I am sure that imprint has stayed with me in my adult search for deeper and more sophisticated understandings of God and for a place in which I could exercise my joy in worship, song and prayer. Had I been raised in the Jewish tradition, I’d probably find deep meaning in the stories and rituals of that set of metaphors. Had I been raised as a Muslim, I’d probably find deep meaning in those stories and rituals. Digging deep into the Christian tradition at King’s Chapel allows me to travel on my spiritual journey- reading and hearing its stories, parables and metaphors over and over again, following the church year in the Lectionary, understanding that the New Testament only makes any sense in relation to the Old Testament, feeling both confined and freed by an ordered worship service, guided by a Prayer Book so familiar from my past.
I’ve been interested for much of my adult life in theology, the many concepts of God, the intersection of spirituality and psychology (as I am a psychologist), how to understand sin and salvation, how to understand the vast differences in the ways people find and make meaning in their lives. It’s an ongoing and fascinating work. God, for me, is an eternal mystery, and Jesus is a “finger pointing to the mystery” (to quote The Rev. Carl Scovel). I pray to God and find help, meaning, understanding and pleasure in this act. I find I cannot pray to a theory or an abstraction, and that my prayers work and I am changed only when I have a personal relationship to a personal God. It’s a metaphor which really works for me.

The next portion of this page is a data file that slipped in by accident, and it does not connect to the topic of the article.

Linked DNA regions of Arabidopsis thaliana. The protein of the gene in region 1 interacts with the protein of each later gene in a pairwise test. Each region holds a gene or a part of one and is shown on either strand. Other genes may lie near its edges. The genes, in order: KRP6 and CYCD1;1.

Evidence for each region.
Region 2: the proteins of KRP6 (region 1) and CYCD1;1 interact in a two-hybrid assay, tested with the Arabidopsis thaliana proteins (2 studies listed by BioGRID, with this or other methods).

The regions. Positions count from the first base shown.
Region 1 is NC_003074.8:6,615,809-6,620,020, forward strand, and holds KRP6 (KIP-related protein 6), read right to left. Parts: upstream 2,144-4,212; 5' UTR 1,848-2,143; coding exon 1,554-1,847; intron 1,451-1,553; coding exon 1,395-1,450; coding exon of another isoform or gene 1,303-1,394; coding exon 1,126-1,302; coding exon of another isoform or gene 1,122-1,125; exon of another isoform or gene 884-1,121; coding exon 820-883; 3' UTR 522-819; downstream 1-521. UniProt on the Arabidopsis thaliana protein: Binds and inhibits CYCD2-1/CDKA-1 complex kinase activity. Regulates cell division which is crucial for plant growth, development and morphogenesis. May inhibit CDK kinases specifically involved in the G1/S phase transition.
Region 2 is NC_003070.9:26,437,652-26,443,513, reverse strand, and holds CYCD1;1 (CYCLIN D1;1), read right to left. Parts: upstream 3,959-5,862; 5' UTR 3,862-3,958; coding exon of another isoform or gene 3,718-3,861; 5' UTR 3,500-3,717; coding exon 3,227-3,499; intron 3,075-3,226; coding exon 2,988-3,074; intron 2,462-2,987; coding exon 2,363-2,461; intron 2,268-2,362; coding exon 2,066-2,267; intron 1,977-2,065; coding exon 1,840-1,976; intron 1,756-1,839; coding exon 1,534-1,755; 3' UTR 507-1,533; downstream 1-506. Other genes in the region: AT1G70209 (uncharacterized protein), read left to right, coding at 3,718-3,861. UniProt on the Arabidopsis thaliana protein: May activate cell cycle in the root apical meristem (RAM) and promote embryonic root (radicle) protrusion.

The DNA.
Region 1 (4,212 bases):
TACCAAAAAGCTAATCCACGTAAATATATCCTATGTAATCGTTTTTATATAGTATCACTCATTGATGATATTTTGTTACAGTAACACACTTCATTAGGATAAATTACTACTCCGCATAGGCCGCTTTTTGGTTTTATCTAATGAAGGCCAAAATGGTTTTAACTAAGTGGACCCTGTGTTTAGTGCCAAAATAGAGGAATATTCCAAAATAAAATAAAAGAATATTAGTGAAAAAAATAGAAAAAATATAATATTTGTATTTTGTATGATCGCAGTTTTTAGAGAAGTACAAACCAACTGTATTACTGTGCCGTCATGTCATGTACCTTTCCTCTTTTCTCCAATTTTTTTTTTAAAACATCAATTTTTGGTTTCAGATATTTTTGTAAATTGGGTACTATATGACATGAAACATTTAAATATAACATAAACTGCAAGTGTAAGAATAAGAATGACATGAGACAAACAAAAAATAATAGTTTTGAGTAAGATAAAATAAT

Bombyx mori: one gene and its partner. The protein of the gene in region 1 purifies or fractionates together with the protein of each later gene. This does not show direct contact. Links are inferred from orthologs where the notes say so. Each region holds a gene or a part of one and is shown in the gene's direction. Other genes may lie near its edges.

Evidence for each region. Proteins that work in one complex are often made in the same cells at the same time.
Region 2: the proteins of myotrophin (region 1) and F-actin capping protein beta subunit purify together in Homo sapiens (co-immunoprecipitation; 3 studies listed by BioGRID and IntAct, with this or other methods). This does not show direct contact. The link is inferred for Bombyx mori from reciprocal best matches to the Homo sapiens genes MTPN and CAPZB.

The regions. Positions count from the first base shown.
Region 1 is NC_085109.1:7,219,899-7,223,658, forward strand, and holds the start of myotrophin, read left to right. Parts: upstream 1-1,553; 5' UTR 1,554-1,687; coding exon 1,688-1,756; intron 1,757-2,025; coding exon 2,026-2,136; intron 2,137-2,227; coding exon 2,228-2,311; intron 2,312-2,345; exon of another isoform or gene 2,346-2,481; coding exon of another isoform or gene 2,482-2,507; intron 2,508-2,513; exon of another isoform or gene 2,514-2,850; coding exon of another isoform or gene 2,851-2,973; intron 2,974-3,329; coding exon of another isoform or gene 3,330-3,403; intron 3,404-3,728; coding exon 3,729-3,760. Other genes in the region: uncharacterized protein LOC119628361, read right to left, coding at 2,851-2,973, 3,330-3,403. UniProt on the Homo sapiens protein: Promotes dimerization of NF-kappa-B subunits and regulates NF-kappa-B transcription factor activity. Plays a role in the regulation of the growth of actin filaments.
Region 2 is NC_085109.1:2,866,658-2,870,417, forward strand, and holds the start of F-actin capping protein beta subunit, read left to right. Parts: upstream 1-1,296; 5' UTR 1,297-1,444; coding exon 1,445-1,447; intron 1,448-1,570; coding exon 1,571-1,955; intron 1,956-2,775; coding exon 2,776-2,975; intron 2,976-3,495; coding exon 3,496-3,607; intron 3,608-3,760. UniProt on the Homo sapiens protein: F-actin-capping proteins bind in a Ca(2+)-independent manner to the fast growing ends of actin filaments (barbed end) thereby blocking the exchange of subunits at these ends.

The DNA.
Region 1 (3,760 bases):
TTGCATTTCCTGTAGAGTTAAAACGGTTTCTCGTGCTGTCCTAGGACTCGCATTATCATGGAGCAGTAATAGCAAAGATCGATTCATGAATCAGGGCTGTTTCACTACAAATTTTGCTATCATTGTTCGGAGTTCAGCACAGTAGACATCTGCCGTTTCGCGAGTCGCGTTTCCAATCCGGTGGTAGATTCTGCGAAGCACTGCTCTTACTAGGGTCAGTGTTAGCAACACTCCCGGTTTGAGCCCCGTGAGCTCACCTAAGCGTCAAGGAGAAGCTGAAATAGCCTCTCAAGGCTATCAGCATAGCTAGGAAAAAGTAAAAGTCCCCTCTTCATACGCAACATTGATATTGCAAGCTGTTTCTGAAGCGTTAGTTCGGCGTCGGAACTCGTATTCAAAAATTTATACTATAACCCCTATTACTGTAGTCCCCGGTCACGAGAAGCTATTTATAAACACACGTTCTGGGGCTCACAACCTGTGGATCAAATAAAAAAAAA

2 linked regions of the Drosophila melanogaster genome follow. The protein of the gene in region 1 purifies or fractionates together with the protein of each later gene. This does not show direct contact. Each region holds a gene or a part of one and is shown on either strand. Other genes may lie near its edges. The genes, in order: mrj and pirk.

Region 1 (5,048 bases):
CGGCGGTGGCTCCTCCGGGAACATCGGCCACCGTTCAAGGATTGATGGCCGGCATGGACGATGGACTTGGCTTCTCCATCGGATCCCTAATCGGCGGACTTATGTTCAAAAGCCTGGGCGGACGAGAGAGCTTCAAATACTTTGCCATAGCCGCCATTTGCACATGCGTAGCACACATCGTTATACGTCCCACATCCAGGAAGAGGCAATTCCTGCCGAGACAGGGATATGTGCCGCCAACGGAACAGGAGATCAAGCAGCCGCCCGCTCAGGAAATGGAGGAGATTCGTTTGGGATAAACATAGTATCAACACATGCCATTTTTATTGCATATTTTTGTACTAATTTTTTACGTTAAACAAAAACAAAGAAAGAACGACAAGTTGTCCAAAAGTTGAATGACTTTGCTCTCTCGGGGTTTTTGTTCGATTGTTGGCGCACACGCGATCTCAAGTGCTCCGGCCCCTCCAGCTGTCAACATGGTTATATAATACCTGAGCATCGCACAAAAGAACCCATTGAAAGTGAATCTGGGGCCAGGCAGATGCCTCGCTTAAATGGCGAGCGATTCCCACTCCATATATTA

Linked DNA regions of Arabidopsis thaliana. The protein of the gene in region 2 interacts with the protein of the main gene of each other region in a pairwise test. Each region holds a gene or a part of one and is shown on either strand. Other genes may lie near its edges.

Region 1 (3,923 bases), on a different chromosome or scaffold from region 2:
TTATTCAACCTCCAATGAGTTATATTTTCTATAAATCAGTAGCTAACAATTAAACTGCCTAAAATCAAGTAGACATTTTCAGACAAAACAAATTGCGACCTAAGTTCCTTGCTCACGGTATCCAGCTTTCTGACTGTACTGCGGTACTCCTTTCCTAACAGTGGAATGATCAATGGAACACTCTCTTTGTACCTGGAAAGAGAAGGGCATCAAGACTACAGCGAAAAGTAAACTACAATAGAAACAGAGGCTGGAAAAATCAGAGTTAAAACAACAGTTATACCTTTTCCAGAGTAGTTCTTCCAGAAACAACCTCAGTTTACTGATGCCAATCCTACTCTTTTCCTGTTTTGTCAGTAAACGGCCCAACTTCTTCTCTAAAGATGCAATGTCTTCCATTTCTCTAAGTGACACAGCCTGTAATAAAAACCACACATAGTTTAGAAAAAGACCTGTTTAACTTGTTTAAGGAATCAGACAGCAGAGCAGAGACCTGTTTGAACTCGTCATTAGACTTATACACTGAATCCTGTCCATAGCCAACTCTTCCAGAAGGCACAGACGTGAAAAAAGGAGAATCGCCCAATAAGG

Faith is by definition not reasonable, as love is not, and cannot be obtained through reason. Philosophers have tried and failed. Reason is a wonderful tool for analysis and for “thinking through” the logic and science of assertions. The Enlightenment was great for rooting out the superstition and its terrible sequelae from religious assertions of the time. A sad unintended consequence of that same rooting out is the suspicion with which imagination, metaphor, and faith in the unseen and unknowable have been regarded since that time. Kierkegaard’s “leap of faith” is a favorite image of mine. At King’s Chapel, feeling free to explore, question and revise my thinking within the repeated ritual of the Anglican liturgy allows me to take a “plunge of faith” over and over again.
For all of the above unreasons, I feel comfortable saying I’m an Anglican at King’s Chapel.